Commerce department declares West Coast salmon disaster

Chinook salmon have been in short supply.

In declaring a fishery disaster on Sept. 25, the U.S. Department of Commerce determined that West Coast commercial salmon fisheries suffered during the warm ocean conditions of 2015 to 2017 off the coasts of Washington, Oregon and California, in addition to the commercial sardine fishery off California.

“The Department of Commerce and NOAA stand ready to assist fishing towns and cities along the West Coast as they recover,” Secretary of Commerce Wilbur Ross said. “After years of hardship, the department looks forward to providing economic relief that will allow the fisheries and the communities they help support to rebound.”

Between July 2016 and March 2018, multiple tribes and governors from Washington, Oregon and California requested fishery disaster determinations, a Commerce news release said.

The secretary, working with NOAA’s National Marine Fisheries Service, evaluated each request based on the available data and found that all but one (the California red sea urchin fishery) met the requirements for a fishery disaster determination, Commerce said.

The determinations for West Coast salmon and sardines now make these fisheries eligible for NOAA’s fishery disaster assistance and the 2018 Consolidated Appropriations Act provided $20 million in disaster assistance. The Department of Commerce is determining the appropriate allocations of these funds to eligible fisheries.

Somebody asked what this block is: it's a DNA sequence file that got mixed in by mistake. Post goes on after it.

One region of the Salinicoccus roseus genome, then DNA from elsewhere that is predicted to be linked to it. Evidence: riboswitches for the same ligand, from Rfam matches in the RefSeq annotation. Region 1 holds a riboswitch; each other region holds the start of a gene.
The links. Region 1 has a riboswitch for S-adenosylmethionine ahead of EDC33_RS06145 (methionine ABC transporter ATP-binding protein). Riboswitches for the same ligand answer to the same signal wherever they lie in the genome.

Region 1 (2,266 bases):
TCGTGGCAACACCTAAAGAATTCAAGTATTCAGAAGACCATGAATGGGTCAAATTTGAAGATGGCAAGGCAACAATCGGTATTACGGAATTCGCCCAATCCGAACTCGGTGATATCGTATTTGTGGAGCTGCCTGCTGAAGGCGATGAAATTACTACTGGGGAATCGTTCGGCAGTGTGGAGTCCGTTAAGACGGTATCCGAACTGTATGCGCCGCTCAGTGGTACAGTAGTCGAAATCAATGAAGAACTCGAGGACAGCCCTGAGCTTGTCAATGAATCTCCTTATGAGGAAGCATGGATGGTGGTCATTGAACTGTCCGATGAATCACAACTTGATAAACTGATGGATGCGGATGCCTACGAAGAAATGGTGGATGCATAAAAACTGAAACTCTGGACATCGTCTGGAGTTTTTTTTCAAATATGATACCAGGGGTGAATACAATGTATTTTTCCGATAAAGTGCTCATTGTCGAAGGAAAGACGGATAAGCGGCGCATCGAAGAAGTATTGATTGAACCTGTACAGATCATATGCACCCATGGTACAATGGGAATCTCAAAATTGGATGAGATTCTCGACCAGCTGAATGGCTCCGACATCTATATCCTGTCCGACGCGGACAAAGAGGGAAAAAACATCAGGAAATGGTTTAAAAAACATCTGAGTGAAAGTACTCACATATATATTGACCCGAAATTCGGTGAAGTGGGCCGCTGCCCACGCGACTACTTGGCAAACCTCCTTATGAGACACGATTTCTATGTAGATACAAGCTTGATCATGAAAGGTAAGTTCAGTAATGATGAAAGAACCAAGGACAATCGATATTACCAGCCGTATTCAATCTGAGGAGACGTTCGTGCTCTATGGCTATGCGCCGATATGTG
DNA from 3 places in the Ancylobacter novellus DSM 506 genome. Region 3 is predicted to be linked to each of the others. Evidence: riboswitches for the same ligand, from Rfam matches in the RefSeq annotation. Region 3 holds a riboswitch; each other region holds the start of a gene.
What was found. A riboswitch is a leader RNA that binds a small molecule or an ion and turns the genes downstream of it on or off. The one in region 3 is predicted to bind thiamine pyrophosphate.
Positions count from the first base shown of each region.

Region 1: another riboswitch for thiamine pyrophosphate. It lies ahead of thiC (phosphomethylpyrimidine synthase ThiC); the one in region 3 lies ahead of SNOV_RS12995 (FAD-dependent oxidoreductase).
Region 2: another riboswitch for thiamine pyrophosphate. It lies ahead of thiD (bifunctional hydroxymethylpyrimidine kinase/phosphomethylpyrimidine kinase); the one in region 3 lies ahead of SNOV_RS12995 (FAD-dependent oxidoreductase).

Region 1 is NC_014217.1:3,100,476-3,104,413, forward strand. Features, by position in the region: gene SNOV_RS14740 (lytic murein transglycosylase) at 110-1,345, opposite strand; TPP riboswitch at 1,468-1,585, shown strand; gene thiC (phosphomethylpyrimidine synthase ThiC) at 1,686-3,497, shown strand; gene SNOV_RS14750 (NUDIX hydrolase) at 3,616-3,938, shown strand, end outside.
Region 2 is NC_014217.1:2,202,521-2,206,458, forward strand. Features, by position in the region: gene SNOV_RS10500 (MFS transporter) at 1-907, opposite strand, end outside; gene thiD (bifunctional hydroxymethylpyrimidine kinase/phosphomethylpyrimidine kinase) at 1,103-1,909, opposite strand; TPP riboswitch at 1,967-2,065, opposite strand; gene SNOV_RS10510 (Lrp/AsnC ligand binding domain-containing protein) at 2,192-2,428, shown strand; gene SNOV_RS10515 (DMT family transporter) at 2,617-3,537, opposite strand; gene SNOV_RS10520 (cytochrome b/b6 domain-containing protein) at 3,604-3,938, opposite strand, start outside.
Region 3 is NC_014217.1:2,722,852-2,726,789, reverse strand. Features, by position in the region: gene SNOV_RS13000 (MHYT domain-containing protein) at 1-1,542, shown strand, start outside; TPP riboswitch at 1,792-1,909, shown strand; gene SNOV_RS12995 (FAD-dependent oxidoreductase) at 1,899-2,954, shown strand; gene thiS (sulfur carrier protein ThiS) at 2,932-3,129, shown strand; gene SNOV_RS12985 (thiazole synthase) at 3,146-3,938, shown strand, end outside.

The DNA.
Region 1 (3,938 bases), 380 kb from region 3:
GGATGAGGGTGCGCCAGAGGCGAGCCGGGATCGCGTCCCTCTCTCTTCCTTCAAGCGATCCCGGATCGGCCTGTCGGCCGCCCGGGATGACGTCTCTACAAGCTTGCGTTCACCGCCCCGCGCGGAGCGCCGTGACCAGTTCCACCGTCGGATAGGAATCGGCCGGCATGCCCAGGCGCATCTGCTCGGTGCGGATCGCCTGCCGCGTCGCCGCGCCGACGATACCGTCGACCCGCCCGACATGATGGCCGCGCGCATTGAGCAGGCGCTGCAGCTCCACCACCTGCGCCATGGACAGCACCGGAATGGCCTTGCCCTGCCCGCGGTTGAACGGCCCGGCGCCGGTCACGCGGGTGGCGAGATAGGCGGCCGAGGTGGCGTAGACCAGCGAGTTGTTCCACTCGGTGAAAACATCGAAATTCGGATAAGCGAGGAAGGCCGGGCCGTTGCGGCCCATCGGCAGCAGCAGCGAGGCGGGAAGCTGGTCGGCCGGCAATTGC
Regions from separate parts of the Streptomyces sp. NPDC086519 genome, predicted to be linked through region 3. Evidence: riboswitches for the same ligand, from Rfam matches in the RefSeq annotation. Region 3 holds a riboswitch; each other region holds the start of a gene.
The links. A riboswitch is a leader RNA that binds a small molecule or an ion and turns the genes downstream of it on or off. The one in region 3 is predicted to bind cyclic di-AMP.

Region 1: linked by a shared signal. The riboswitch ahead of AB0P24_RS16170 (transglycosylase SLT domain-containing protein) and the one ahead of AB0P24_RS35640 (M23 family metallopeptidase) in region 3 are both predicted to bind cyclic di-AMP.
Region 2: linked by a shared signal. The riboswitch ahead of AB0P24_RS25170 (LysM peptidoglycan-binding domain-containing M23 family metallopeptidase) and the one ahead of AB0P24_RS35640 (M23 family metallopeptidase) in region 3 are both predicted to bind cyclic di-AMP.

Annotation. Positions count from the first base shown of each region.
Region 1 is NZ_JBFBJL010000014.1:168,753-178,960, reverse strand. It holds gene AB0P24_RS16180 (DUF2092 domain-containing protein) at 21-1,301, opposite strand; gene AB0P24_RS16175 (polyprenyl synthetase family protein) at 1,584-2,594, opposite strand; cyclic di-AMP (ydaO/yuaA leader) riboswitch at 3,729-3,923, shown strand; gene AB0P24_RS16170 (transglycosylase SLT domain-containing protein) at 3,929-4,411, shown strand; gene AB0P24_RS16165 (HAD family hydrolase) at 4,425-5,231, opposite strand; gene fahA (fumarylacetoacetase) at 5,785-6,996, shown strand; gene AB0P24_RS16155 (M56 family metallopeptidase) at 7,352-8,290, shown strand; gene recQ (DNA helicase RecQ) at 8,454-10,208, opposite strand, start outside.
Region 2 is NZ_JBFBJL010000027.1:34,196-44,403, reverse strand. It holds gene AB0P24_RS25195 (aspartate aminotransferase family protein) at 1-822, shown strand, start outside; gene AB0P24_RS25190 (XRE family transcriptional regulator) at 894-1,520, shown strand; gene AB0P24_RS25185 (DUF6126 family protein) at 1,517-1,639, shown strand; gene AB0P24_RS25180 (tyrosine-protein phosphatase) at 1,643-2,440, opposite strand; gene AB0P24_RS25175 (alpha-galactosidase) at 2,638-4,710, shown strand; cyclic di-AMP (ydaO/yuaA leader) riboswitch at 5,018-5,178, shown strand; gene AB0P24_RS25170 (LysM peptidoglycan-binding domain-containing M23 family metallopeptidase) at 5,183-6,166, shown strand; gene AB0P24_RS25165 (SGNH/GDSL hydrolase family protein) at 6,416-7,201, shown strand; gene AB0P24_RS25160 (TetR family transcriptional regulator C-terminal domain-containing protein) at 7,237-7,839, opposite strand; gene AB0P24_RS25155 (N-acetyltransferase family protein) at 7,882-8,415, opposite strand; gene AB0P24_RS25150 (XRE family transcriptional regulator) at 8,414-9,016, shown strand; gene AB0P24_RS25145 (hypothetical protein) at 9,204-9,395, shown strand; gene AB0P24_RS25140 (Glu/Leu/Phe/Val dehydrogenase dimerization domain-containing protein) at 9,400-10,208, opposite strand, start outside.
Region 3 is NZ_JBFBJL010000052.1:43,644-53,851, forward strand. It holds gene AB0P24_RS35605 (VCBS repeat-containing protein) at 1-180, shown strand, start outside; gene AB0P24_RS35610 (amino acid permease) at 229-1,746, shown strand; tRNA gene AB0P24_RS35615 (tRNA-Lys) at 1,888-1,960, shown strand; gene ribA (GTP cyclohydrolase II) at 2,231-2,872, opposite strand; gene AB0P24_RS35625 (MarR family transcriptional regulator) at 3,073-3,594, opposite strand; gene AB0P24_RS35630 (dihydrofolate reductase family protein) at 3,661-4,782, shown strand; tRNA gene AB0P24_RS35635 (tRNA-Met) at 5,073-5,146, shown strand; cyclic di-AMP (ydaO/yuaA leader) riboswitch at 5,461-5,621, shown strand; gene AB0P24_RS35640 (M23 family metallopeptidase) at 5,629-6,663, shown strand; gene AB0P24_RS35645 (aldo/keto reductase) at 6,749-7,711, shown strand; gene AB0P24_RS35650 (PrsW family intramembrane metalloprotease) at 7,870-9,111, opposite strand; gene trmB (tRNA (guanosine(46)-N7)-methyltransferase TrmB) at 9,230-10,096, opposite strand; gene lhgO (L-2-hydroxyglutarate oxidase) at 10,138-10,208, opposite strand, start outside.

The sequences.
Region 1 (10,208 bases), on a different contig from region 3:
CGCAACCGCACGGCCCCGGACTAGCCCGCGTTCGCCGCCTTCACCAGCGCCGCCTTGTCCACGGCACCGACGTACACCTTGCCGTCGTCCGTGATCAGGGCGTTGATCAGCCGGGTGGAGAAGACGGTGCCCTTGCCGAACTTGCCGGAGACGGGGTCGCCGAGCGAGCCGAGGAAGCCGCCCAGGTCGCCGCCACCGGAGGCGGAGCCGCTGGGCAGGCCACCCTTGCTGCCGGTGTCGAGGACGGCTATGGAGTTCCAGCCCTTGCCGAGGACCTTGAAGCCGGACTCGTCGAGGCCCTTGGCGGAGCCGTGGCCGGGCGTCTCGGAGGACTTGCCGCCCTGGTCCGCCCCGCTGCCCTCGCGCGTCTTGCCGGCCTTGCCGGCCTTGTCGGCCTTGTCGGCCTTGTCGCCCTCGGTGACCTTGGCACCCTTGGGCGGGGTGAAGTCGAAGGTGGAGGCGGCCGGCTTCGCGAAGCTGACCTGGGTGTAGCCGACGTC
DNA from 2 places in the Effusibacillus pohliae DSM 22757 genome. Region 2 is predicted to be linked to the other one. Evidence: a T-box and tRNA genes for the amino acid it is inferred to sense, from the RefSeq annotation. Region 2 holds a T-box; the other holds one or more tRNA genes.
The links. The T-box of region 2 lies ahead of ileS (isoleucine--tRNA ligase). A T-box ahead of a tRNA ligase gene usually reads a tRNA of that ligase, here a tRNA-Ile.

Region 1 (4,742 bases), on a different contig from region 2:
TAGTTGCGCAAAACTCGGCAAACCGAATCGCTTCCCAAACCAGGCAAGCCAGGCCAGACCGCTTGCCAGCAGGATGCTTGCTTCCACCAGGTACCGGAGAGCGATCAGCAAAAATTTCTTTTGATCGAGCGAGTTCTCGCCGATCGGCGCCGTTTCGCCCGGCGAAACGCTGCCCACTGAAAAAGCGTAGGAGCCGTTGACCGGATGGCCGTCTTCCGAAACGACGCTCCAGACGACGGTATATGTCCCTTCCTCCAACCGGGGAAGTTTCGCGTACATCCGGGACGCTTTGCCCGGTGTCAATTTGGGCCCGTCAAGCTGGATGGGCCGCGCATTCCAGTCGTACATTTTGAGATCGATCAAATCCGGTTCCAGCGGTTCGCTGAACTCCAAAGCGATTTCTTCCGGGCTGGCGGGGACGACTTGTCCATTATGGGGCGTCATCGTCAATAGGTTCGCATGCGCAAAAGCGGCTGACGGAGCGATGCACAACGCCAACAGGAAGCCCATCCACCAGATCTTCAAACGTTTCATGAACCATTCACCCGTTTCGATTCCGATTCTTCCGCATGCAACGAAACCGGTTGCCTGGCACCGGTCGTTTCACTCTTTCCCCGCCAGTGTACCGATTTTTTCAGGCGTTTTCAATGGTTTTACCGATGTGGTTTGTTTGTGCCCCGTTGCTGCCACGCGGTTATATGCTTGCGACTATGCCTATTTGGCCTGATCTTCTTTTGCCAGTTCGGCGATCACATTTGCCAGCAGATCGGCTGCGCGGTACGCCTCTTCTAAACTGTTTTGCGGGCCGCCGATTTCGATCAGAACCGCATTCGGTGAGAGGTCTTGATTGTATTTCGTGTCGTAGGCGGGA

Unusually warm ocean temperatures, referred to as “the Blob,” encompassed much of the West Coast beginning about 2014, combining with an especially strong El Niño pattern in 2015. The warm conditions have now waned, although some after-effects remain, according to a status report by the Southwest Fisheries Science Center and Northwest Fisheries Science Center in March 2018.

Those residual effects are:

• Feeding conditions have improved for California sea lions and seabirds that experienced mass die-offs caused by shifts in their prey during the Blob.

• Plankton species, the foundation of the marine food web, have shifted back slightly toward fat-rich, cool-water species that improve the growth and survival of salmon and other fish.

• Recent research surveys have found fewer juvenile salmon, and consequently adult salmon returns will likely remain depressed for a few years until successive generations benefit from improving ocean conditions.

• Reports of whale entanglements in fishing gear have remained very high for the fourth straight year, as whales followed prey to inshore areas and ran into fishing gear such as pots and traps.

• Severe low-oxygen conditions in the ocean water spanned the Oregon Coast from July to September 2017, causing die-offs of crabs and other species.

The U.S commercial fishing and seafood industry (including imports) generated $144 billion in sales in 2015, a 6 percent decline from the previous year, and supported 1.2 million jobs, a 15 percent decline from 2014, although this is still above the 5 year average, according to a 2017 NOAA Fisheries report. Factors such as the “warm blob,” marine toxins, and El Nino affected the Pacific marine environment in 2015, and West Coast fishermen saw lower landings and revenue for several key commercial species.

Even as the effects of the Blob and El Niño dissipate, the central and southern parts of the West Coast face low snow pack and potential drought in 2018 that could put salmon at continued risk as they migrate back up rivers to spawn, according to NOAA.

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